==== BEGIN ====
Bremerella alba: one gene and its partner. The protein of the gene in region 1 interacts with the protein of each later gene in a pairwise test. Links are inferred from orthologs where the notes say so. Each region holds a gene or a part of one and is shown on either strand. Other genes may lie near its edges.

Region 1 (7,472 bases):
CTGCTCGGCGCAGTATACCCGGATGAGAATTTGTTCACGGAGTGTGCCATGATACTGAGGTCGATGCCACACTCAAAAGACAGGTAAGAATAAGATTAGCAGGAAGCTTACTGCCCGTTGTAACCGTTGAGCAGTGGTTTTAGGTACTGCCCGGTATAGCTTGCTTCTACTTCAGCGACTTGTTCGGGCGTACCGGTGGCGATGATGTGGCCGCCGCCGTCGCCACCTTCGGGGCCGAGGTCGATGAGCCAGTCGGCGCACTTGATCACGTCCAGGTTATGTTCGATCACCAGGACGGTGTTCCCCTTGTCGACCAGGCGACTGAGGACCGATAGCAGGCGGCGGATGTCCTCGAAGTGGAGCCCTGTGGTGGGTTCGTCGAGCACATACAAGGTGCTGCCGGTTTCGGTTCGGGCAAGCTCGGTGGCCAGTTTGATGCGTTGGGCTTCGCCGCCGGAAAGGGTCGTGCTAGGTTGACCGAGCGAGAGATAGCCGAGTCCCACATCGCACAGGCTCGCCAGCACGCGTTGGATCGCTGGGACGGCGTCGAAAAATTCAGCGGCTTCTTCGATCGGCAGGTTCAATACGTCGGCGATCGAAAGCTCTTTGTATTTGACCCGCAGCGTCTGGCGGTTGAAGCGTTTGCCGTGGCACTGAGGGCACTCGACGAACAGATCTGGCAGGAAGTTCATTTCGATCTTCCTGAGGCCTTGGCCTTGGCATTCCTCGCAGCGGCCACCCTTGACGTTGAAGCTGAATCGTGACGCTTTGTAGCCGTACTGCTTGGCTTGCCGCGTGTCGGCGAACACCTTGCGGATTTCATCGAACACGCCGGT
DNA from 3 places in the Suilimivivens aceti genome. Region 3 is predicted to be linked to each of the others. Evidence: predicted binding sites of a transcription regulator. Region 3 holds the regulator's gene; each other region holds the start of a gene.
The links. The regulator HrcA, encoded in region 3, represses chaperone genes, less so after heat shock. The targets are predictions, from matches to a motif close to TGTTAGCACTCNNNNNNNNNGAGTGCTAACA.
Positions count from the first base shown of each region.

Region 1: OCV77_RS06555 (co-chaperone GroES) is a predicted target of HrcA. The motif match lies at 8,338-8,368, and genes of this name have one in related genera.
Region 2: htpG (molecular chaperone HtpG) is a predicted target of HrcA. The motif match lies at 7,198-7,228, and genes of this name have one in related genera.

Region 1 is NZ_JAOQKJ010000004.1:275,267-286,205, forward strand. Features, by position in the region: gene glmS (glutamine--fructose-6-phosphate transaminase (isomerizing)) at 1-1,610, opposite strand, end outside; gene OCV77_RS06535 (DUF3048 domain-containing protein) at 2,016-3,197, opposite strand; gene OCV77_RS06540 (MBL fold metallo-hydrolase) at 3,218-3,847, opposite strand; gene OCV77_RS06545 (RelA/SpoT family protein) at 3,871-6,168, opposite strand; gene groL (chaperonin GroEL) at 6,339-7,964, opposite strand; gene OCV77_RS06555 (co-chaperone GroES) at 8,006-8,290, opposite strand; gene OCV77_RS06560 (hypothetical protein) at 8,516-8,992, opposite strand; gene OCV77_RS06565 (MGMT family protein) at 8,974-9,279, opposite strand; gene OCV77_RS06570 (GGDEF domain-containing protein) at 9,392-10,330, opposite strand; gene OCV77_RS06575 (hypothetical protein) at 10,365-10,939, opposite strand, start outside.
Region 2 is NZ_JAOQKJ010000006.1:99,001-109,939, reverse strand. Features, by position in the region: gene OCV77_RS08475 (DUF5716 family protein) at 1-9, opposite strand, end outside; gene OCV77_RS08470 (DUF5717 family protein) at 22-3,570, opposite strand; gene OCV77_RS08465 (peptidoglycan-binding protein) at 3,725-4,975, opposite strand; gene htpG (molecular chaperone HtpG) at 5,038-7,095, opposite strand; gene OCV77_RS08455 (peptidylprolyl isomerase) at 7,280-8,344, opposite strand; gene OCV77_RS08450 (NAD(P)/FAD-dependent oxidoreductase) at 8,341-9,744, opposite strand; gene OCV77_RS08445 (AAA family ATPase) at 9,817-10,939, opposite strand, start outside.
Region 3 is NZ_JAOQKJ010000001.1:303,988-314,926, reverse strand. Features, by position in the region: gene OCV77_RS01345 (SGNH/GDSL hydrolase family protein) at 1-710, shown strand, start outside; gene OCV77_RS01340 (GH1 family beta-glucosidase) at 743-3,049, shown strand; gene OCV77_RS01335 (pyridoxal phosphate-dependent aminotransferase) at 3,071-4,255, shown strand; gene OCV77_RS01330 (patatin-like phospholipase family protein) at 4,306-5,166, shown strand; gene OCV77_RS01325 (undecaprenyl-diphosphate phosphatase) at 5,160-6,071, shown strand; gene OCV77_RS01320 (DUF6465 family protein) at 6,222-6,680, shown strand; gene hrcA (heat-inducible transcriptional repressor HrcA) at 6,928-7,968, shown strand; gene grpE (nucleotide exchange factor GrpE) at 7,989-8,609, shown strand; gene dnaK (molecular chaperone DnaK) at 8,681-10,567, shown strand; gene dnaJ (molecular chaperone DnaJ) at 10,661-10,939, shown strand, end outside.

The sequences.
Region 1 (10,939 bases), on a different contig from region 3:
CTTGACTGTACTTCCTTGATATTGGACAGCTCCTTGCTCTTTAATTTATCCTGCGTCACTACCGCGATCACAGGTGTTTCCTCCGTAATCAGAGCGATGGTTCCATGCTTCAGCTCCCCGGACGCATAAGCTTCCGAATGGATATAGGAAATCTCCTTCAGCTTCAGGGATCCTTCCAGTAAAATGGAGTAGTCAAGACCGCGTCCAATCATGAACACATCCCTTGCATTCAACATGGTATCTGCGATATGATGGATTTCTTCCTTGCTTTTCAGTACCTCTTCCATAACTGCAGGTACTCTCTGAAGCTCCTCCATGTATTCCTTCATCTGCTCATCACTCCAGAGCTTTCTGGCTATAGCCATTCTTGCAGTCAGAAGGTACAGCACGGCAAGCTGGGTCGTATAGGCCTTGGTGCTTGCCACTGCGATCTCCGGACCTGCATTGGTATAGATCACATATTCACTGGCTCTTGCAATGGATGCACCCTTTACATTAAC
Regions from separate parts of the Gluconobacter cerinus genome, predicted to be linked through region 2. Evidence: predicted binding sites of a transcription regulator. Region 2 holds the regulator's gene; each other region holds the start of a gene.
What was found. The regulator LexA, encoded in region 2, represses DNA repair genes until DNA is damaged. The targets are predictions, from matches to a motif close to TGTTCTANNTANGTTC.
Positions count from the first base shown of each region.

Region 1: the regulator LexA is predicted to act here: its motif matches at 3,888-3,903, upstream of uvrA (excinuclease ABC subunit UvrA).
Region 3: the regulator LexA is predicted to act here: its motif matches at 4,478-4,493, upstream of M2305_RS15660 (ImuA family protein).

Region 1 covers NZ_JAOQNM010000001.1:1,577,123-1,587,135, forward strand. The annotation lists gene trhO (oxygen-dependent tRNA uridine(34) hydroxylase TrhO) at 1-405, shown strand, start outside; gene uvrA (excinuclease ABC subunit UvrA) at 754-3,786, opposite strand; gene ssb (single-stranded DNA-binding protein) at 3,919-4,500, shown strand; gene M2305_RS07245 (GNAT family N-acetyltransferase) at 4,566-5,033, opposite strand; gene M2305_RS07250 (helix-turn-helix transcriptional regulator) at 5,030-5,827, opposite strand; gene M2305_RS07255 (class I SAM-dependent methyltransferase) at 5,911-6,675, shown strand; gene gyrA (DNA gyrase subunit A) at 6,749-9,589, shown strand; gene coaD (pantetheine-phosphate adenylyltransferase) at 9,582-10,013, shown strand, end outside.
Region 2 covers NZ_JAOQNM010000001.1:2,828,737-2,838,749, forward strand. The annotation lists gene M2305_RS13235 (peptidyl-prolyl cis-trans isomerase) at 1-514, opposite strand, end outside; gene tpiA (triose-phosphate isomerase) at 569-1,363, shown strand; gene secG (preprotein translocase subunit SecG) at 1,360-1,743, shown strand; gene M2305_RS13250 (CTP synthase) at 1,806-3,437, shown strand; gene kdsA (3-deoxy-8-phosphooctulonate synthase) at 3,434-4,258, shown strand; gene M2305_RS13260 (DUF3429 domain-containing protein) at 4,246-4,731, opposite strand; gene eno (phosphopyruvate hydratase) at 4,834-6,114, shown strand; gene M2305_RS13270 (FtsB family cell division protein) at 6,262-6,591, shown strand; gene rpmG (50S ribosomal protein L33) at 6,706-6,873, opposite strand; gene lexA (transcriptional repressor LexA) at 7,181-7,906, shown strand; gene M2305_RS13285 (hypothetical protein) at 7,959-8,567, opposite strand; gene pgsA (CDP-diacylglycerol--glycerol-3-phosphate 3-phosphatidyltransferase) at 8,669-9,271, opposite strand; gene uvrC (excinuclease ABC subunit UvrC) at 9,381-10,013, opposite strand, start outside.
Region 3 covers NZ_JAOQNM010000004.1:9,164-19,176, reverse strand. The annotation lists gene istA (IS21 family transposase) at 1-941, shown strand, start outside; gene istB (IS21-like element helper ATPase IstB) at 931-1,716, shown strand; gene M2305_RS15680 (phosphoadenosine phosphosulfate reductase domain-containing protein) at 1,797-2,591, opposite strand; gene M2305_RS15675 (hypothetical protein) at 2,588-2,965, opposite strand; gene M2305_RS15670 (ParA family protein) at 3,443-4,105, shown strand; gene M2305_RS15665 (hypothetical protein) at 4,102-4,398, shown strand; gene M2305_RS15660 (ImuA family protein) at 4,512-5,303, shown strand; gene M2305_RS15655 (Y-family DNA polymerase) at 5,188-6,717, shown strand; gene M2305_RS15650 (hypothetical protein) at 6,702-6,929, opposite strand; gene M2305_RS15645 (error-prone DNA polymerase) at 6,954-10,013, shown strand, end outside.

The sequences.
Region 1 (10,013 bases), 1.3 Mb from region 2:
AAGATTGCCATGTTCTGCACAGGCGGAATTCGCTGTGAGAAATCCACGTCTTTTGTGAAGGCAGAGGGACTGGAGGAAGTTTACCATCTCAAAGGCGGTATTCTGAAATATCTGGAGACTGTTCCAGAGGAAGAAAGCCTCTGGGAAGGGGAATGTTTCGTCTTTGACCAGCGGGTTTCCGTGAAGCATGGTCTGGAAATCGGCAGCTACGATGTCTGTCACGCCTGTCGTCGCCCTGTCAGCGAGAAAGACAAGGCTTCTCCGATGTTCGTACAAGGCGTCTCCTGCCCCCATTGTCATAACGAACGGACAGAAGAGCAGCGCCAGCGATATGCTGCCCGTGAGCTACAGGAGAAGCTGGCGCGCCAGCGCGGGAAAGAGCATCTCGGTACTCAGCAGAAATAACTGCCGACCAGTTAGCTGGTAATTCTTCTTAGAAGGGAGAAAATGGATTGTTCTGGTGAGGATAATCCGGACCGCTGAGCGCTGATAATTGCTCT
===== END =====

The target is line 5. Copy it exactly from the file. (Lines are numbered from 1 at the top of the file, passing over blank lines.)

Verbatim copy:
The links. The regulator HrcA, encoded in region 3, represses chaperone genes, less so after heat shock. The targets are predictions, from matches to a motif close to TGTTAGCACTCNNNNNNNNNGAGTGCTAACA.